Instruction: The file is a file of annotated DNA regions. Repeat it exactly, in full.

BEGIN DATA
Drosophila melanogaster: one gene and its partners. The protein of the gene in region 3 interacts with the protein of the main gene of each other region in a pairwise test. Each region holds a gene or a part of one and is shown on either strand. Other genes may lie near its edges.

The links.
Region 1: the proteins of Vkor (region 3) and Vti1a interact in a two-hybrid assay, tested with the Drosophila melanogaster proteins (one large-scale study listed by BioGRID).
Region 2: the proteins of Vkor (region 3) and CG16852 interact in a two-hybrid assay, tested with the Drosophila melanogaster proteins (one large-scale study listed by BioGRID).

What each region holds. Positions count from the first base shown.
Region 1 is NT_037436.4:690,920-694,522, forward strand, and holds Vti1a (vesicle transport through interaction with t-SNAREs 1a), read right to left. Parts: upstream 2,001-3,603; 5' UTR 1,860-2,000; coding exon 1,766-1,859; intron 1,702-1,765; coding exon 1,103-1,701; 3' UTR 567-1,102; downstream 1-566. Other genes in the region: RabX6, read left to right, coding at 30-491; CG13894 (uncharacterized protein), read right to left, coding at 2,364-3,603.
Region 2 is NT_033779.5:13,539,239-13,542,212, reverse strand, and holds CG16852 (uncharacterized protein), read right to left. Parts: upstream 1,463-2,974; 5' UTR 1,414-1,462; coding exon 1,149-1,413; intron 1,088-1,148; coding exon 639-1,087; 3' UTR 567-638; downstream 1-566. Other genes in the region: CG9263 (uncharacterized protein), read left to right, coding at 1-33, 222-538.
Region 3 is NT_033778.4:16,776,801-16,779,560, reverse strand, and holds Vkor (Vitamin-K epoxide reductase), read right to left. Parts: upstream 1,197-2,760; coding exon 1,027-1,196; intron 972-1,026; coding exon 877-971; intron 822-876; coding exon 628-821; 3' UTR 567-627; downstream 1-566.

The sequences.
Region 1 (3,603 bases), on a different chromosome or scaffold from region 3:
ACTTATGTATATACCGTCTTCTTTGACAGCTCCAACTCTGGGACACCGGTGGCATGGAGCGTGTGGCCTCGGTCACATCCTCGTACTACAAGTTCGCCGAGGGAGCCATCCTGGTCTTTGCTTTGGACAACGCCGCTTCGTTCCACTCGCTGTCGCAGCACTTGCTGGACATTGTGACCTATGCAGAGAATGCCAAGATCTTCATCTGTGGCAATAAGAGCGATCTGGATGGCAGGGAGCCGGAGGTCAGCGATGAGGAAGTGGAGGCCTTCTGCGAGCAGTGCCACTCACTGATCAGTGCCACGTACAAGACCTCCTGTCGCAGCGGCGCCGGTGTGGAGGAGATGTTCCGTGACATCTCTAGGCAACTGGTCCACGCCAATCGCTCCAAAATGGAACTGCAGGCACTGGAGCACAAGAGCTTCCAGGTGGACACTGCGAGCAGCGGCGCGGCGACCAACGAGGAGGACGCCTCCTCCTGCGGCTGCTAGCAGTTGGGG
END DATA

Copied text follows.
Drosophila melanogaster: one gene and its partners. The protein of the gene in region 3 interacts with the protein of the main gene of each other region in a pairwise test. Each region holds a gene or a part of one and is shown on either strand. Other genes may lie near its edges.

The links.
Region 1: the proteins of Vkor (region 3) and Vti1a interact in a two-hybrid assay, tested with the Drosophila melanogaster proteins (one large-scale study listed by BioGRID).
Region 2: the proteins of Vkor (region 3) and CG16852 interact in a two-hybrid assay, tested with the Drosophila melanogaster proteins (one large-scale study listed by BioGRID).

What each region holds. Positions count from the first base shown.
Region 1 is NT_037436.4:690,920-694,522, forward strand, and holds Vti1a (vesicle transport through interaction with t-SNAREs 1a), read right to left. Parts: upstream 2,001-3,603; 5' UTR 1,860-2,000; coding exon 1,766-1,859; intron 1,702-1,765; coding exon 1,103-1,701; 3' UTR 567-1,102; downstream 1-566. Other genes in the region: RabX6, read left to right, coding at 30-491; CG13894 (uncharacterized protein), read right to left, coding at 2,364-3,603.
Region 2 is NT_033779.5:13,539,239-13,542,212, reverse strand, and holds CG16852 (uncharacterized protein), read right to left. Parts: upstream 1,463-2,974; 5' UTR 1,414-1,462; coding exon 1,149-1,413; intron 1,088-1,148; coding exon 639-1,087; 3' UTR 567-638; downstream 1-566. Other genes in the region: CG9263 (uncharacterized protein), read left to right, coding at 1-33, 222-538.
Region 3 is NT_033778.4:16,776,801-16,779,560, reverse strand, and holds Vkor (Vitamin-K epoxide reductase), read right to left. Parts: upstream 1,197-2,760; coding exon 1,027-1,196; intron 972-1,026; coding exon 877-971; intron 822-876; coding exon 628-821; 3' UTR 567-627; downstream 1-566.

The sequences.
Region 1 (3,603 bases), on a different chromosome or scaffold from region 3:
ACTTATGTATATACCGTCTTCTTTGACAGCTCCAACTCTGGGACACCGGTGGCATGGAGCGTGTGGCCTCGGTCACATCCTCGTACTACAAGTTCGCCGAGGGAGCCATCCTGGTCTTTGCTTTGGACAACGCCGCTTCGTTCCACTCGCTGTCGCAGCACTTGCTGGACATTGTGACCTATGCAGAGAATGCCAAGATCTTCATCTGTGGCAATAAGAGCGATCTGGATGGCAGGGAGCCGGAGGTCAGCGATGAGGAAGTGGAGGCCTTCTGCGAGCAGTGCCACTCACTGATCAGTGCCACGTACAAGACCTCCTGTCGCAGCGGCGCCGGTGTGGAGGAGATGTTCCGTGACATCTCTAGGCAACTGGTCCACGCCAATCGCTCCAAAATGGAACTGCAGGCACTGGAGCACAAGAGCTTCCAGGTGGACACTGCGAGCAGCGGCGCGGCGACCAACGAGGAGGACGCCTCCTCCTGCGGCTGCTAGCAGTTGGGG